Women worldwide ages 15 - 44 are more likely to die or be maimed as a result of male violence than as a consequence of war, cancer, malaria and traffic accidents combined.
Intimate Partner Violence (IPV) afflicts one American woman in four and claims a life in the United States every six hours. Far more Americans, mostly women, have been killed in the last dozen years at the hands of their partners than in the wars in Iraq and Afghanistan.
- 1 in 3 women will become victims of domestic violence in their lifetime
- 1 in 3 teenage girls will be physically assaulted by a boyfriend
- Intimate Partner Violence is the leading predictor of child abuse
- Boys who witness intimate partner violence in their homes are 1500 times more likely to perpetrate abuse later in life
- 50% of girls growing up in an abusive home will go on to be victims of abuse themselves
Relationship and Gender Breakdown of Adult domestic Violence Victims:
- About 1 in 4 women (24.3%) and 1 in 7 men (13.8%) have experienced severe physical violence by an intimate partner (e.g., hit with a fist or something hard, beaten, slammed against something) at some point in their lifetime.
- An estimated 10.7% of women and 2.1% of men have been stalked by an intimate partner during their lifetime.
- Nearly half of all women and men in the United States have experienced psychological aggression by an intimate partner in their lifetime (48.4% and 48.8% respectively.)
- Most female and male victims of rape, physical violence, and/or stalking by an intimate partner (69% of female victims; 53% of male victims) experience some form of intimate partner violence for their first time before 25 years of age.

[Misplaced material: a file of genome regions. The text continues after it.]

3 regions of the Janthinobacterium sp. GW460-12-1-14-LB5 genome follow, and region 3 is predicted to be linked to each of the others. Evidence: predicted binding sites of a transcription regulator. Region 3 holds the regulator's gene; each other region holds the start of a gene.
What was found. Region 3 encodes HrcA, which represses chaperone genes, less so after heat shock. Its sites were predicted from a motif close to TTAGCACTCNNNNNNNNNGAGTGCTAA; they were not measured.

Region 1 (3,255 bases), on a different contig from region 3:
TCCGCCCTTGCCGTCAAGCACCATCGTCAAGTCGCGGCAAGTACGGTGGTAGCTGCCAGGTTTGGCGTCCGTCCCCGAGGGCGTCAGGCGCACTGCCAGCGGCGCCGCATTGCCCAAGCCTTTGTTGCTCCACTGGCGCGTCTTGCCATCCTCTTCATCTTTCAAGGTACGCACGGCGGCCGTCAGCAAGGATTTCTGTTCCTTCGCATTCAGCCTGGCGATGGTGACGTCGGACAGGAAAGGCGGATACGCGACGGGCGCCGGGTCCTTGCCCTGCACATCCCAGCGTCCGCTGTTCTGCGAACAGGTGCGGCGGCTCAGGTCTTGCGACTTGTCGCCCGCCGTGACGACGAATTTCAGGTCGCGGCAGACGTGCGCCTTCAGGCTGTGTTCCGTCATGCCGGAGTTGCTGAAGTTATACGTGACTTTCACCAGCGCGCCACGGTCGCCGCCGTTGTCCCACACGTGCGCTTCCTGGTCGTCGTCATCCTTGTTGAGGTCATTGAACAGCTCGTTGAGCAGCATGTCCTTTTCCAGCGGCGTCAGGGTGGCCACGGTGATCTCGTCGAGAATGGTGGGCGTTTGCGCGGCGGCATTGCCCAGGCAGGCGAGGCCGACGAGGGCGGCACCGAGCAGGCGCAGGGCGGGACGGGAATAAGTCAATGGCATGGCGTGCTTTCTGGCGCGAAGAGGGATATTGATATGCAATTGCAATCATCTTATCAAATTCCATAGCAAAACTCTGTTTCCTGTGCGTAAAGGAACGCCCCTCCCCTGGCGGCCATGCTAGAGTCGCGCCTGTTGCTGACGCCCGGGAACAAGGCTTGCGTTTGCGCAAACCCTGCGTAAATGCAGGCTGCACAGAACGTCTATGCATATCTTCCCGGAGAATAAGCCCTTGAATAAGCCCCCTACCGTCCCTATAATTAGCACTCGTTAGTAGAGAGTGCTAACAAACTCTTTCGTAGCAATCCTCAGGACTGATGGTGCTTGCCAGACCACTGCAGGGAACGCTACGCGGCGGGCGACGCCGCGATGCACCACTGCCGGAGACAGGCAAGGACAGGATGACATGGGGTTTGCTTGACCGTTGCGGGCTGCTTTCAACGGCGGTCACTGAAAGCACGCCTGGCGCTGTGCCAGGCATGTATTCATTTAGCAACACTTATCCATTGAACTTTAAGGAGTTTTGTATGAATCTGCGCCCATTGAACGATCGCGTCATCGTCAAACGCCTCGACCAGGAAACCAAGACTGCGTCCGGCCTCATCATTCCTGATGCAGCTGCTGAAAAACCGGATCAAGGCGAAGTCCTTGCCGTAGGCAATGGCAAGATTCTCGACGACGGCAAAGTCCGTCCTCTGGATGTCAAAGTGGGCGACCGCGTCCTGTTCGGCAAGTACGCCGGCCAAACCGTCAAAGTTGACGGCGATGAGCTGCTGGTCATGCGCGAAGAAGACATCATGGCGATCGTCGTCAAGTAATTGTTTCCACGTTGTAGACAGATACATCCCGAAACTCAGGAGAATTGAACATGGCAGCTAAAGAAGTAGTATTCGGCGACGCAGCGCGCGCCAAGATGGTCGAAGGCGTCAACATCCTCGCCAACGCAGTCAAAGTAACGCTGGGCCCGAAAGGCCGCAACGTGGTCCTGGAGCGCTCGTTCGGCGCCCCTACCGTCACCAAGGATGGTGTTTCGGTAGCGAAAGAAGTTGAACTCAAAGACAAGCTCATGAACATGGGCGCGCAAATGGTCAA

Impact of Violence by and Intimate Partner:
Nearly 3 in 10 women and 1 in 10 men in the United States have experienced rape, physical violence, and/or stalking by an intimate partner and reported at least one impact related to experiencing these or other forms of violent behavior in the relationship (e.g., being fearful, concerned for safety, post traumatic stress disorder (PTSD) symptoms, need for health care, injury, contacting crisis hotline, need for housing services, need for victim's advocate services, need for legal services, missed at least one day or work or school.)
Recognizing Partner Violence
Partner Violence occurs when one person in an intimate relationship exercises power and control over the other through a pattern of intentional behaviors, including psychological, emotional, physical and sexual abuse. There is no way to define a “typical” victim of domestic violence – it can affect anyone from any socioeconomic, demographic, geographic or educational background. The greatest risk factor for victimization is simply being a woman.
While most people are able to recognize an abusive relationship when it involves physical violence, relationships involving psychological or emotional abuse are more subtle, but no less destructive. If allowed to continue, these behaviors can escalate to include more physically dangerous abuse over time. It is important to recognize key characteristics of domestic violence so that abuse can be stopped before it becomes life threatening.
The progression of violence is outlined below, and includes repeated use of one or more of the following behaviors.
- Put downs
- Use of profanity
- Unfounded accusations
- Cruel and hurtful remarks
- Degrading the victim in public
- Diminishing accomplishments
- Flying into rages
- Holding the victim down against their will
- Throwing or breaking objects
- Using a weapon
- Controlling finances or employment
- Lack of trust/Suspicion
- Following or stalking the victim
- Threats of suicide
- Threats of taking away children
- Threats of physical violence
- Threats of murder
- Minimizes or denies behavior, explosive or critical reactions
- Forcing unwanted sexual acts
- Use of weapons during sex
- Forced sex involving multiple partners
- Inflicts pain during sex
Disclaimer: This video contains graphic content.
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